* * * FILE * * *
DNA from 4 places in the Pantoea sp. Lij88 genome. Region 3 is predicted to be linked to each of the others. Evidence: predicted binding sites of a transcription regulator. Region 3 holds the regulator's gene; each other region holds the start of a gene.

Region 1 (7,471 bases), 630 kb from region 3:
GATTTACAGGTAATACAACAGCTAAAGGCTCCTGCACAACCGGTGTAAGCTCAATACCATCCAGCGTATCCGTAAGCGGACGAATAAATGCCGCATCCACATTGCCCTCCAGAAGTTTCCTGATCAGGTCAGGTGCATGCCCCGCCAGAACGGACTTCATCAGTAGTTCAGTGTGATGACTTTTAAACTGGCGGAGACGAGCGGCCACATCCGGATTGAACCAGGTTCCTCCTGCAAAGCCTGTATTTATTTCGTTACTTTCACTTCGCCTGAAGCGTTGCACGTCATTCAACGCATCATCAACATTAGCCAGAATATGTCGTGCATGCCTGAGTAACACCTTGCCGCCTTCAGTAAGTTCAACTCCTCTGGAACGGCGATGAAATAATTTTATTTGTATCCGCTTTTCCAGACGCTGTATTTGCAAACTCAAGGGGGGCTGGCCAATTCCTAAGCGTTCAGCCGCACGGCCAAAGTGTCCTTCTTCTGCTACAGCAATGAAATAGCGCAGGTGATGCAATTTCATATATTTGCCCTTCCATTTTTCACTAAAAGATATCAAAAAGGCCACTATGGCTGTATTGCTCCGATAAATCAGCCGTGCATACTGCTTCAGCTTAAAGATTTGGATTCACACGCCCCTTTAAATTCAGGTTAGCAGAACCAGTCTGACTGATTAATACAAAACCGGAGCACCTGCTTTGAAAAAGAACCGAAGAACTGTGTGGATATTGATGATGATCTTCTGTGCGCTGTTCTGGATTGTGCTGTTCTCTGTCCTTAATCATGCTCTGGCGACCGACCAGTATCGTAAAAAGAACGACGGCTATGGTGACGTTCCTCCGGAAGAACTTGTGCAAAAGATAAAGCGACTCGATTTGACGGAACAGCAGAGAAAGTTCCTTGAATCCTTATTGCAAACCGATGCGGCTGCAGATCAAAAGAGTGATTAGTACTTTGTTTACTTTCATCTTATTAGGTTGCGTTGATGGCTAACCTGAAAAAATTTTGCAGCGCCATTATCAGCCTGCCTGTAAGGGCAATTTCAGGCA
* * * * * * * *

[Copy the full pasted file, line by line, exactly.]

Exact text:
DNA from 4 places in the Pantoea sp. Lij88 genome. Region 3 is predicted to be linked to each of the others. Evidence: predicted binding sites of a transcription regulator. Region 3 holds the regulator's gene; each other region holds the start of a gene.

Region 1 (7,471 bases), 630 kb from region 3:
GATTTACAGGTAATACAACAGCTAAAGGCTCCTGCACAACCGGTGTAAGCTCAATACCATCCAGCGTATCCGTAAGCGGACGAATAAATGCCGCATCCACATTGCCCTCCAGAAGTTTCCTGATCAGGTCAGGTGCATGCCCCGCCAGAACGGACTTCATCAGTAGTTCAGTGTGATGACTTTTAAACTGGCGGAGACGAGCGGCCACATCCGGATTGAACCAGGTTCCTCCTGCAAAGCCTGTATTTATTTCGTTACTTTCACTTCGCCTGAAGCGTTGCACGTCATTCAACGCATCATCAACATTAGCCAGAATATGTCGTGCATGCCTGAGTAACACCTTGCCGCCTTCAGTAAGTTCAACTCCTCTGGAACGGCGATGAAATAATTTTATTTGTATCCGCTTTTCCAGACGCTGTATTTGCAAACTCAAGGGGGGCTGGCCAATTCCTAAGCGTTCAGCCGCACGGCCAAAGTGTCCTTCTTCTGCTACAGCAATGAAATAGCGCAGGTGATGCAATTTCATATATTTGCCCTTCCATTTTTCACTAAAAGATATCAAAAAGGCCACTATGGCTGTATTGCTCCGATAAATCAGCCGTGCATACTGCTTCAGCTTAAAGATTTGGATTCACACGCCCCTTTAAATTCAGGTTAGCAGAACCAGTCTGACTGATTAATACAAAACCGGAGCACCTGCTTTGAAAAAGAACCGAAGAACTGTGTGGATATTGATGATGATCTTCTGTGCGCTGTTCTGGATTGTGCTGTTCTCTGTCCTTAATCATGCTCTGGCGACCGACCAGTATCGTAAAAAGAACGACGGCTATGGTGACGTTCCTCCGGAAGAACTTGTGCAAAAGATAAAGCGACTCGATTTGACGGAACAGCAGAGAAAGTTCCTTGAATCCTTATTGCAAACCGATGCGGCTGCAGATCAAAAGAGTGATTAGTACTTTGTTTACTTTCATCTTATTAGGTTGCGTTGATGGCTAACCTGAAAAAATTTTGCAGCGCCATTATCAGCCTGCCTGTAAGGGCAATTTCAGGCA